New York City clergy, state legislators, youth advocates and legal service providers joined forces on Friday morning in Harlem to denounce Governor Kathy Hochul’s proposal to roll back the state’s Raise the Age law through the state budget.
In rejecting the Governor’s proposed changes to bail reform and the 2017 Raise the Age law that raised the state’s age of criminal responsibility from 16 to 18 years old, the coalition argued that Hochul needs to provide increased investments to address the underlying causes of violent crime.
“We need to protect legislation like Raise the Age and recognize that gun violence is a poverty issue. We need to invest in our communities and protect our children,” said a spokesperson for state Sen. Cordell Cleare (D-Harlem) at the rally.
The proposal to change Raise the Age is part of the Governor’s 10-point public safety package originally leaked to the New York Post, which also includes expanding the number of crimes that are bail eligible. Hochul verified the existence of the plan at a news conference Monday.
The Governor is proposing to change Raise the Age by granting judges the option to keep a case in criminal court if a person from age 16 to 18 is in possession of a gun, according to the Post. The plan reportedly justified the rollback by pointing to “a dramatic increase in the number of teens under 18 carrying guns.”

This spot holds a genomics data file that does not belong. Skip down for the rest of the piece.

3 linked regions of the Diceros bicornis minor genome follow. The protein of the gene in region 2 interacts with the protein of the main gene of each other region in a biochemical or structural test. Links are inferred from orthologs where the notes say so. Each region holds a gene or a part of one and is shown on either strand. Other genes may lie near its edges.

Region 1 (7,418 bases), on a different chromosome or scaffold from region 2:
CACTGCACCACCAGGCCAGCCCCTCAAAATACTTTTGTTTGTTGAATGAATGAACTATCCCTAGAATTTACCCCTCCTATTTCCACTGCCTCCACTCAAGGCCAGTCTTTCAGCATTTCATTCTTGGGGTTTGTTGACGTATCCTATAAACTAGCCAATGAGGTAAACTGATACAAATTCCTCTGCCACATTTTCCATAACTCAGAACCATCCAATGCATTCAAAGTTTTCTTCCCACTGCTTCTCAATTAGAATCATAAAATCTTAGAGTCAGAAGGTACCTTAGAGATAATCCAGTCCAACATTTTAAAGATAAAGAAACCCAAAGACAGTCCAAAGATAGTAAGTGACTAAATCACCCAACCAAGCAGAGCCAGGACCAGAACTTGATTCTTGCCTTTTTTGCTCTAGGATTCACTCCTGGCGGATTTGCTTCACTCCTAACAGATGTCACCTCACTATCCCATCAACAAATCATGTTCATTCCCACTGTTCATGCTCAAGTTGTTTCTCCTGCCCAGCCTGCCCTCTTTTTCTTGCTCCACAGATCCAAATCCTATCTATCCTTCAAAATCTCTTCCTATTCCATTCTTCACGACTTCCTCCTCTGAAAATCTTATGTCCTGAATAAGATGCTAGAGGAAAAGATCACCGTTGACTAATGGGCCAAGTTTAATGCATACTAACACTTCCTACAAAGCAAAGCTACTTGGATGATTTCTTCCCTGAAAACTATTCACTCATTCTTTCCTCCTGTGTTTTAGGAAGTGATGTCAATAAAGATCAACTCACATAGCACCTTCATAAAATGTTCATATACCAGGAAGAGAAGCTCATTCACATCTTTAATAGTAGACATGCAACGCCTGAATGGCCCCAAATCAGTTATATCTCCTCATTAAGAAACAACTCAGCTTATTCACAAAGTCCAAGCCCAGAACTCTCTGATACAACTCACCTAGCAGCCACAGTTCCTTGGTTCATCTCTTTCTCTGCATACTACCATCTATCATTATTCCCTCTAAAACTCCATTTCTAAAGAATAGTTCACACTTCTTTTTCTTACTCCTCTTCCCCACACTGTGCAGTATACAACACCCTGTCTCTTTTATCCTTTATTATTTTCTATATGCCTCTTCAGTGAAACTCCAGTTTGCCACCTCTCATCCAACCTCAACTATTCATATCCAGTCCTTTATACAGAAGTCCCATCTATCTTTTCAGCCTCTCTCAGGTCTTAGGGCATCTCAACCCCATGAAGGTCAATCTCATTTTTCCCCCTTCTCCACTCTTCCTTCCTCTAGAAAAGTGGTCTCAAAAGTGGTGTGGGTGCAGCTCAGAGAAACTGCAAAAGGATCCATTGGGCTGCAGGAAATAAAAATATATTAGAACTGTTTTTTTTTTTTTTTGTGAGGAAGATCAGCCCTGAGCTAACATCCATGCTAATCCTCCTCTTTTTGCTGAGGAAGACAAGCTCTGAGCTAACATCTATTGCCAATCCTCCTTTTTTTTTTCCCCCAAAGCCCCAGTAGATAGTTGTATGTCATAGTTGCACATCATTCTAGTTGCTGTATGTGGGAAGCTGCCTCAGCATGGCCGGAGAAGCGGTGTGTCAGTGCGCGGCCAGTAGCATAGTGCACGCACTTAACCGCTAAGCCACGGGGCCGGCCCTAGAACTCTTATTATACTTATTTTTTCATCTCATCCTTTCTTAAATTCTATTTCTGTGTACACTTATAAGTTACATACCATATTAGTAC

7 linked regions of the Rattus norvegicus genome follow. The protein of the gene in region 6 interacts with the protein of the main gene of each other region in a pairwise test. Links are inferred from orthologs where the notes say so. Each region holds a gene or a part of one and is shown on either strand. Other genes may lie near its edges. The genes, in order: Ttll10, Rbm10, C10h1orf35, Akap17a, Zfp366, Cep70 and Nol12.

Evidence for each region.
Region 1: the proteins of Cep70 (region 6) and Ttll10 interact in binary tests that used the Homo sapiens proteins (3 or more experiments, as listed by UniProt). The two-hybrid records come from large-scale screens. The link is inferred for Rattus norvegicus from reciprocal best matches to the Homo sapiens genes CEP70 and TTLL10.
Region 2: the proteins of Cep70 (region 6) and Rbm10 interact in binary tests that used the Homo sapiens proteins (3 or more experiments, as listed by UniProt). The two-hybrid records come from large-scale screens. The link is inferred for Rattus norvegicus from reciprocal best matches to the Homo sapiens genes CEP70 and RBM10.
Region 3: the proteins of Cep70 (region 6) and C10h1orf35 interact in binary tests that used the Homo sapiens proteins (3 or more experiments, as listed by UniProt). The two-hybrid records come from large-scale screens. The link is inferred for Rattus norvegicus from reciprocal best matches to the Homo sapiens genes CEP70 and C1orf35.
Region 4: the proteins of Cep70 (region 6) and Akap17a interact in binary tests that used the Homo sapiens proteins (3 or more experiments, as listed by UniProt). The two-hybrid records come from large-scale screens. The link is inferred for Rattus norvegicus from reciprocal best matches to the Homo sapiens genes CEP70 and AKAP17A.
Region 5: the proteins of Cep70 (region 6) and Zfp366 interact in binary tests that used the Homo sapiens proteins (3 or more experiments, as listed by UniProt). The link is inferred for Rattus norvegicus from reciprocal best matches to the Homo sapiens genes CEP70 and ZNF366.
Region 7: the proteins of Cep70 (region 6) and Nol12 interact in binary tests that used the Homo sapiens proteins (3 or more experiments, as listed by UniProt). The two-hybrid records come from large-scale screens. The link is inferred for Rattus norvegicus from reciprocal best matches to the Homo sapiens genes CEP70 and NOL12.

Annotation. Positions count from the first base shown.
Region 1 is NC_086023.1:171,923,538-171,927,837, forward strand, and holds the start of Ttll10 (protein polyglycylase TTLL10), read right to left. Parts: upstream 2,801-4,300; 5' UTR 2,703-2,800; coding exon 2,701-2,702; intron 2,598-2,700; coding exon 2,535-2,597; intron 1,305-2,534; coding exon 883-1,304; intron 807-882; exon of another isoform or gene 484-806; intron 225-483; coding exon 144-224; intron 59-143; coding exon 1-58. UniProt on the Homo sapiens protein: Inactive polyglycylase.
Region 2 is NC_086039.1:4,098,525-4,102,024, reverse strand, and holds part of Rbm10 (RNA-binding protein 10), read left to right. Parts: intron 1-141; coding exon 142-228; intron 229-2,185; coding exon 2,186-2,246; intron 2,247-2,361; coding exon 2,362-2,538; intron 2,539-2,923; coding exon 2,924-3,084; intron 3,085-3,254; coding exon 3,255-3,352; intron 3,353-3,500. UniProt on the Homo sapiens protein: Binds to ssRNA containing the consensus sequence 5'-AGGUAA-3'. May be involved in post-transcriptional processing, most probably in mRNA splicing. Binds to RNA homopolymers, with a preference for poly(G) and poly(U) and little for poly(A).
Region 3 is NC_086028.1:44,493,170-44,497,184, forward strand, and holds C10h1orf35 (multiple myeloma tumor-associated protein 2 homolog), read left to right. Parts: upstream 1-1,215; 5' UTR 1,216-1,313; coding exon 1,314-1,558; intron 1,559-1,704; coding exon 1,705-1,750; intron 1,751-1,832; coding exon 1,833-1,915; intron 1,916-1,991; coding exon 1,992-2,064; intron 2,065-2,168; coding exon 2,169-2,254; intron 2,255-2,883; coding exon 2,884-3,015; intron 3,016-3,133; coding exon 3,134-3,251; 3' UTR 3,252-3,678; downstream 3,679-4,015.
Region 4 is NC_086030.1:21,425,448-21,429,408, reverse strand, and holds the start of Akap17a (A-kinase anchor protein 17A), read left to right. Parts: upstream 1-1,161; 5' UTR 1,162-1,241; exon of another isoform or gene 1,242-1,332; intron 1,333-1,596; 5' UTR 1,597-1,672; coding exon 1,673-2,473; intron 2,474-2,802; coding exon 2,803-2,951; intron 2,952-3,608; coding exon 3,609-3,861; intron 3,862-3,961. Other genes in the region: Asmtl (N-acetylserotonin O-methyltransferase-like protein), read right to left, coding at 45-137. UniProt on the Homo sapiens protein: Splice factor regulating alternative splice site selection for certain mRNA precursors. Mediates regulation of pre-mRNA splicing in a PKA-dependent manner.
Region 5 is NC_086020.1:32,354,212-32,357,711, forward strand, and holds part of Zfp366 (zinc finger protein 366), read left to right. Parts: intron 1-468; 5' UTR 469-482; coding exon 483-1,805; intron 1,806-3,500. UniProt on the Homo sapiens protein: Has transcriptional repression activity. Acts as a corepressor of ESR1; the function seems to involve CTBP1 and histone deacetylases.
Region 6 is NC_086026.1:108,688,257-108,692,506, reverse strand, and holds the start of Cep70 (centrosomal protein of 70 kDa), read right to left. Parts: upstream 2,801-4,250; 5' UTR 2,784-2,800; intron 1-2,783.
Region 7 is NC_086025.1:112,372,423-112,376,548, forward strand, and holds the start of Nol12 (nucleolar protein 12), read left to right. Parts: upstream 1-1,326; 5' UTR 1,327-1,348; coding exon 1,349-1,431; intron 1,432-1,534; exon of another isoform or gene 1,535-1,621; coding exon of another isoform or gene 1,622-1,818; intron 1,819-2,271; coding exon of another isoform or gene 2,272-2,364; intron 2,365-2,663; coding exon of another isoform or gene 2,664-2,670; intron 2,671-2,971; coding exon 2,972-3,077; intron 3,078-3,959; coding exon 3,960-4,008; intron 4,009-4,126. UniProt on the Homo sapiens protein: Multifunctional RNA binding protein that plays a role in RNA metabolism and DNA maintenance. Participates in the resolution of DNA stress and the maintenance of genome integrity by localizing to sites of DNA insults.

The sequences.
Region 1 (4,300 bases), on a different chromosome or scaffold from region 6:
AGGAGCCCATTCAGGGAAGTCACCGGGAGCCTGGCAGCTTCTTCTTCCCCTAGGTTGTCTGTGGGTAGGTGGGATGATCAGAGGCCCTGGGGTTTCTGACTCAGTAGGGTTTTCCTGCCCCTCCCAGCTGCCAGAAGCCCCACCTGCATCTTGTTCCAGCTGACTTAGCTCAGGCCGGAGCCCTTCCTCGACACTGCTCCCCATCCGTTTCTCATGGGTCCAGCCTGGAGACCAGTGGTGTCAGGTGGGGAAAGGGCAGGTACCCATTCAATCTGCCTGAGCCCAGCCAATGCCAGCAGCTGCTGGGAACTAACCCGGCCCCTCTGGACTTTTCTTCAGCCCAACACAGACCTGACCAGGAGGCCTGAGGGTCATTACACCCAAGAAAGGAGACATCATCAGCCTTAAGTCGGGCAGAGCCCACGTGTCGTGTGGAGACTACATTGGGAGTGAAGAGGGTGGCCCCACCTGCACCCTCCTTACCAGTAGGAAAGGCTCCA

Members of the coalition argued that Raise the Age is not responsible for the increase in gun violence.
Instead of treating young people with gun offenses as adults, speakers at the rally argued the Governor could better address the spike in gun violence by spending more on housing programs, vocational programs, mental health services, youth engagement programs and programs that address gun violence as a public health issue.
“We have to provide resources, not jail to our young people, through a state budget that prioritizes marginalized youth, young adults and families,” said Apostle Onleilove Alston from Harlem Clergy United & Beyond and Prophetic Whirlwind Ministries.
Jason Cone, chief policy officer of the Robin Hood foundation, pointed out that the state has so far failed to distribute the $800 million in social services that was allocated for the Raise the Age legislation as part of the 2018 state budget. A spokesperson for the Office of Children and Family Services said the state government had only distributed just $290 million of that funding.
“We remain fully committed to meet our statutory obligation to reimburse 100 percent of eligible local Raise the Age costs,” said the spokesperson.
The coalition is in league with the leaders of the Legislature. In response to Hochul’s proposal to rollback bail and Raise the Age, legislative leaders expressed opposition to the plan, creating a major source of conflict over the plan as the Legislature nears the April 1 budget deadline.
Speakers at the rally didn’t hold back criticism of Mayor Adams either, who first generated signal boosted the call to roll back the Raise the Age law shortly after he took office, claiming that adults frequently force teenages to carry their weapons to take advantage of the law.
Alice Fontier, Director at Neighborhood Defender Service of Harlem, argued that the alteration to the Raise the Age would undo a core tenant of the juvenile justice system. She said that the point of sealing these records is to prevent offenses committed as a child from following them for the rest of their lives.
“This proposal could destroy that core belief and eliminate a foundational principle on which the entire system of juvenile justice rests,” Frontier said.
Updated at 10:35 a.m. on March 28, 2022.